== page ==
Reading this book also caused me to think a little about my approach to reading lately.  Once I started this blog and realized how many amazing YA literature there is out there, I started to become a little more impatient with my reading.  Even while I'm reading a book, there's always stacks of books that are yet to be read, compounded with a lengthy hold list at the library.  In some ways, I feel that I'm forgetting what it means to just read for fun, rather than working on finishing one book in order to get through to the next.  That's not to say that I'm not enjoying the book that I read, since I have read some truly amazing books this year.  But reading Shine just reminded me that part of the joy of reading can be found in savouring each word, rather than reading quickly (and I am a very fast reader -- so fast sometimes that I feel like I miss things while I'm reading).  So thank you, Ms. Myracle, for providing such an enjoyable read, a book that made me think, made me cry and reminded me all over again why I love to read so much.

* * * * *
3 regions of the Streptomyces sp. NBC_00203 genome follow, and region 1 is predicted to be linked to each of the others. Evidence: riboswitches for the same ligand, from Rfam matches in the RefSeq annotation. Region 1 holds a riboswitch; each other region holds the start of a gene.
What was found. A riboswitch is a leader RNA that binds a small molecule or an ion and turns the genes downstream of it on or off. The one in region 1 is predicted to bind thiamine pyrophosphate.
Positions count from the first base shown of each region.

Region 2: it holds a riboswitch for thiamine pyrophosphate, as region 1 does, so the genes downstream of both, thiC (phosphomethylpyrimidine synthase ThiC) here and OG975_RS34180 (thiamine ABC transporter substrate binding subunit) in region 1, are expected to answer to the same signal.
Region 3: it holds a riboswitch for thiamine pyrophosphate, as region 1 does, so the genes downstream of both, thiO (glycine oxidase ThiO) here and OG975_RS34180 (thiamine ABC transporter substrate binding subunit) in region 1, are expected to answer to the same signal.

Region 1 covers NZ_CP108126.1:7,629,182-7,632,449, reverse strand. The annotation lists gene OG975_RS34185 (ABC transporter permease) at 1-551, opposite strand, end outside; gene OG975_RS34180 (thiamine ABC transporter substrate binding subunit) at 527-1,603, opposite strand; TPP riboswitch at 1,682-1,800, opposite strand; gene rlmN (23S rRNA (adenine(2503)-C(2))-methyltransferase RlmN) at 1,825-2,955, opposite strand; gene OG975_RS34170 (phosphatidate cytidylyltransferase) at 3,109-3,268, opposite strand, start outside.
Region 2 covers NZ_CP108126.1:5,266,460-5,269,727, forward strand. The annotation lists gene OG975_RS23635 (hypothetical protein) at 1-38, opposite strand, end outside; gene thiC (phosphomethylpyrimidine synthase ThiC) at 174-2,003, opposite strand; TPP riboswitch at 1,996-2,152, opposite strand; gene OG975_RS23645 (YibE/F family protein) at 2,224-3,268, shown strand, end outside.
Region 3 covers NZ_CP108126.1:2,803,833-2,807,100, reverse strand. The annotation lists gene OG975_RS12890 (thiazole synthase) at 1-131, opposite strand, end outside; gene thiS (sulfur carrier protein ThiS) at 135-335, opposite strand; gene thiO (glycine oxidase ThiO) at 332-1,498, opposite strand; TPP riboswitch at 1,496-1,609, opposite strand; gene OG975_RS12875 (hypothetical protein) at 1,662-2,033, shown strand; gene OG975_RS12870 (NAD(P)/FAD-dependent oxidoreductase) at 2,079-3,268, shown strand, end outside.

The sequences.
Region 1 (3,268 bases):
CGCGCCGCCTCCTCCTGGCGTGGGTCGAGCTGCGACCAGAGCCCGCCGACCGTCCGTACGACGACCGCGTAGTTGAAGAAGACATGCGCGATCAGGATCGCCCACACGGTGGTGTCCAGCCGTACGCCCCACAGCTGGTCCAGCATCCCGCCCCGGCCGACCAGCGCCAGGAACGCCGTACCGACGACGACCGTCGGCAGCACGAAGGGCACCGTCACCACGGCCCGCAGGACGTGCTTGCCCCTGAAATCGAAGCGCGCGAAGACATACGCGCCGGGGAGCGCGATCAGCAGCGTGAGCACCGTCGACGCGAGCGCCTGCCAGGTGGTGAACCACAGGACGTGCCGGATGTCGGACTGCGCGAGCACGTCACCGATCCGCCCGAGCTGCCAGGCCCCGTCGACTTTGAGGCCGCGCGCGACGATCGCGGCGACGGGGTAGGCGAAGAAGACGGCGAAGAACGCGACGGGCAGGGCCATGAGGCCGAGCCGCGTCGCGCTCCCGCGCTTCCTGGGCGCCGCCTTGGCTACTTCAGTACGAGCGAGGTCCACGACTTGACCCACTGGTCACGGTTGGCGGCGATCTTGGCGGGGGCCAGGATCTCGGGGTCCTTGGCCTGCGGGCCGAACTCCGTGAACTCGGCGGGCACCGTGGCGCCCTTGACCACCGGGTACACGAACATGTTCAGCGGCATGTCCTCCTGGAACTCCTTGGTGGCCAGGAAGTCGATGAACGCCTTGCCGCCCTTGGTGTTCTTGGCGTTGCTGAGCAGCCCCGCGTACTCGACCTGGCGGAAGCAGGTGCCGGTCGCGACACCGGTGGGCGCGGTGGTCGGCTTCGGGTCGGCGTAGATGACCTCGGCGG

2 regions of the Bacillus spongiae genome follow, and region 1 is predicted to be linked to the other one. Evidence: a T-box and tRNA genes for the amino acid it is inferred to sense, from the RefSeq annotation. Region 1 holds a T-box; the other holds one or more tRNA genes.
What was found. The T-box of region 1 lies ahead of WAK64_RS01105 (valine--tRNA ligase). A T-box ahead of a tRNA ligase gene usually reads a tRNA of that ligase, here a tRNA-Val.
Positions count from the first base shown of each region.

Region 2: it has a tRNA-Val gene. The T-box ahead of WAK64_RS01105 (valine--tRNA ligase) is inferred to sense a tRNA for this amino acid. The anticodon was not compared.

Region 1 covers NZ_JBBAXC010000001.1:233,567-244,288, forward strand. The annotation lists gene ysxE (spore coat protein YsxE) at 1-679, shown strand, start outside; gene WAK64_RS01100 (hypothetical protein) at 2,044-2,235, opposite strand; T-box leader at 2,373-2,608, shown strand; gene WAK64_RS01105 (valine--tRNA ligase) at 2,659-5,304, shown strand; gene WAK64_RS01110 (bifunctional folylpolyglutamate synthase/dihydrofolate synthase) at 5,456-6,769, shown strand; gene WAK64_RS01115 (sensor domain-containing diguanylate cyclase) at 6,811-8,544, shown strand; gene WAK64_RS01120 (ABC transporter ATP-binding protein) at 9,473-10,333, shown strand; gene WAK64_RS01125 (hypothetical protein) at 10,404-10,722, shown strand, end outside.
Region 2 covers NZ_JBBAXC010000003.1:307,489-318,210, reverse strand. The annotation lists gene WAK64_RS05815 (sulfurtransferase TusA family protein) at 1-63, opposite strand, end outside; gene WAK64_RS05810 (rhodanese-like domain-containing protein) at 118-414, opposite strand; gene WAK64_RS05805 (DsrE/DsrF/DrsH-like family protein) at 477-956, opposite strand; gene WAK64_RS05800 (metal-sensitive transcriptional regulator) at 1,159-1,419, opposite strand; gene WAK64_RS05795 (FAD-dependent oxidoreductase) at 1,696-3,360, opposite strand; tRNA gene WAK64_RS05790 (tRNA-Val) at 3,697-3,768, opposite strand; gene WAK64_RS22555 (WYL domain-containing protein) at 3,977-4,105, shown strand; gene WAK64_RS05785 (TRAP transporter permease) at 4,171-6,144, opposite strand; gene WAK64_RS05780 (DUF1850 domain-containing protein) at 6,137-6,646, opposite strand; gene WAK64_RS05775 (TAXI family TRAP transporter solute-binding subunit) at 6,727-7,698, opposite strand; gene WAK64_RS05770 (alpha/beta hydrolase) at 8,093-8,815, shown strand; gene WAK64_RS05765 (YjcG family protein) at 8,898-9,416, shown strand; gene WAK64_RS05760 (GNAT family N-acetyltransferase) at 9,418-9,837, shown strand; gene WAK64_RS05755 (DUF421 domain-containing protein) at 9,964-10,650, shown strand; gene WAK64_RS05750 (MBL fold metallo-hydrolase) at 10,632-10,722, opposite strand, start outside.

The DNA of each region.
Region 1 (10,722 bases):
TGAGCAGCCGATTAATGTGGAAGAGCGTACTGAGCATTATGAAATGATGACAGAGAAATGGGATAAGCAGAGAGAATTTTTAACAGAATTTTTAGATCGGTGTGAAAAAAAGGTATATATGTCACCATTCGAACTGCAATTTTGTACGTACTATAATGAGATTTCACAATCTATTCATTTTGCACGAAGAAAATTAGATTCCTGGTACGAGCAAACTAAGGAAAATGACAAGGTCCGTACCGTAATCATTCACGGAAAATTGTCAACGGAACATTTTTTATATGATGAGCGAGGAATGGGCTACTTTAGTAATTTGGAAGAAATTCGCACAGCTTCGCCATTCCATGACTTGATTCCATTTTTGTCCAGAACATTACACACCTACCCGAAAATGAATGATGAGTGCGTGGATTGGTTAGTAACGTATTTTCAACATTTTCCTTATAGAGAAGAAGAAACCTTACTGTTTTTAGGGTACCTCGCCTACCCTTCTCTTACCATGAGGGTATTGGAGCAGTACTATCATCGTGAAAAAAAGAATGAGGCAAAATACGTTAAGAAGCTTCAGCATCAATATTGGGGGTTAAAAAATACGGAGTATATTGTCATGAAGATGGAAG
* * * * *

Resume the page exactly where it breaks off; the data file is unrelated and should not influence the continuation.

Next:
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Since I'm still new to the world of blogging, it's always fun when I stumble across something that's new to me, but is obviously a favourite of seasoned bloggers.  I'm jumping into this a little late (saw this on My Pathway to Books a week or so ago, but I wasn't sure that I'd actually have the time to devote to working on this).  Tomorrow will be my blogging day and I plan to work on getting my About Me page together, as well as tidying up my sidebar.  I'd love to do a blog roll, but I'm not sure that I'll actually figure that out.  At the very least, my blog will look a little prettier tomorrow!